Jenny Haniver / Jenny Hanniver: After Mark Lamoureux's Spectre
“for a heart sick from polarities”
Jenny Hanivers are grotesque mermaid sculptures scissored & lacquered from skate and ray—the art of ancient sailors. These demonic masterpieces serve as the impetus for Mark Lamoureux's intelligent & clever collection of poems: ekphrastic fiends cut from film & Other. Lamoureux's implicit sailor, the banshee in a band of revenants, leads the reader through a gallery of Jenny Hanivers. I imagine our host (the ghost that appears in most every poem) as the spectre of Wallace Stevens' “sailor” (remember him, “drunk and asleep in his boots,” the only one wrangling “tigers in red weather?"). A requiem for Imagination on both accounts. He and his consorts, the spectres of dead poets, guide us through winding lines and hallways of collective and individual associations.
“Bring these baubles to my beloved:” Requiem For A Dream—These are “Hard Times At the Carnival,”and this offering, a song of mourning for the sad state of the arts. A Clockwork Orange— “a white orange full/ of black wine” in the “clockwork ark” (deconstructing dichotomies to swim the grey scale of language, the space of poetic language, where time, ideology, society disintegrate); Un Chien Andalou— “our hero's buried in the sand” (the poet, the artist, the “hero,” stifled in the “scrabblebush” of Other).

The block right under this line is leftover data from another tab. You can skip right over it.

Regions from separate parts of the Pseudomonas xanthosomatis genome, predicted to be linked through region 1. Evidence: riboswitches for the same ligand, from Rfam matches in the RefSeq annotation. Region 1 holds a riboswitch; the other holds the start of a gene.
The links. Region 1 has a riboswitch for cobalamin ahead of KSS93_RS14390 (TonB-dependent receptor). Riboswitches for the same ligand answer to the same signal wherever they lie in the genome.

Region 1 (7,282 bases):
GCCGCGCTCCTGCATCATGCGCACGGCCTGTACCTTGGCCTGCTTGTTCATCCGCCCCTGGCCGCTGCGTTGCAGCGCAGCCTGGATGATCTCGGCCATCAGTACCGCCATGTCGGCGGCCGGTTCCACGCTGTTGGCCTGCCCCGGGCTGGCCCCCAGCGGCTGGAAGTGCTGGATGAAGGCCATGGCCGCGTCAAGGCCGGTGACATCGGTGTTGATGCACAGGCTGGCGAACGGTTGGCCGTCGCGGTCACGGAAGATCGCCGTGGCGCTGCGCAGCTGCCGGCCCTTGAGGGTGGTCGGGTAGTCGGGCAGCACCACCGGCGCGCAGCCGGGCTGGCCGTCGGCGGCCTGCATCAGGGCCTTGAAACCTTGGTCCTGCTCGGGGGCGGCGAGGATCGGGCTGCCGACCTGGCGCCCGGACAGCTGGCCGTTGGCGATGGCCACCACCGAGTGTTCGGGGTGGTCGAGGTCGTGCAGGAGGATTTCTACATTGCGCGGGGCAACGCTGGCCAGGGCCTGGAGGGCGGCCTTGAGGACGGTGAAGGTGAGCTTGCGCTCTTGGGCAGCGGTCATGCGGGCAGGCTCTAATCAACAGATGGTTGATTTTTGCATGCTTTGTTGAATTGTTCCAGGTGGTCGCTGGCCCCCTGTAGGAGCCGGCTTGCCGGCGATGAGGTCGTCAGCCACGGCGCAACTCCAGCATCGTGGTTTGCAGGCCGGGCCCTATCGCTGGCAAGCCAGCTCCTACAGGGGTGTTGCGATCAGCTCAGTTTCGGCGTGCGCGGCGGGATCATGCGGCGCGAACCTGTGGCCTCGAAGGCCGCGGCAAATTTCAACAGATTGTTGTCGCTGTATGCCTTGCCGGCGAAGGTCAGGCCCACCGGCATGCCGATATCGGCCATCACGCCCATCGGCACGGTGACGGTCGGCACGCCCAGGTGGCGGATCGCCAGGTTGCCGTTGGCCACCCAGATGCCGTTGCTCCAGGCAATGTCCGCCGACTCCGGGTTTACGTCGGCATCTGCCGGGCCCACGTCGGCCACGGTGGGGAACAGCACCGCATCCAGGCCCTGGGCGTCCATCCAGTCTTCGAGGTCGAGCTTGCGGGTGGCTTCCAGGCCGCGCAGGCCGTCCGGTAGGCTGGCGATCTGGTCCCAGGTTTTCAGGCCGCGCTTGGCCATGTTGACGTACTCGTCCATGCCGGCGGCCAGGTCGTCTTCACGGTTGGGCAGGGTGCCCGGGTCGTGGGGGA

Jenny Haniver / Jenny Haniver. Self-reflexive. A book of poems about the art of poetry, the art of film, the art of birth/death, the art of language, the subversive parts that awaken us to the whole of Self and Other—the dark parts—unconscious realms of disengagement/engagement—the underside of language—the poet's infernal wonderland.
“Foam rubber skeletons:” Spectre is haunted with “The Return” of great poets. Lamoureux's style is reminiscent of Mina Loy—“sister of the sun” (I think of her as a “sister-poet.” Dare I say Lamoureux is cut from the same “ray?"). I, with “the sibyl's / scapula” and “a fried egg with an eye in the middle,” find myself at A Coney Island of the Mind, spun about in this Tilt-A-Whirl with Stevens in his “many-colored coat;” Elizabeth Bishop carting her fish; Walt Whitman chomping his “blade of grass.” Wheeeeeeee . . .
“dark Mage,” “Prince of Ghosts” “crystal tower,”
“Black sun,” “Hunter's moon," “Stars clatter”
for a fun read at the seaside carnival's hall of mirrors of words of sleeping worlds
“Go back to page 1.”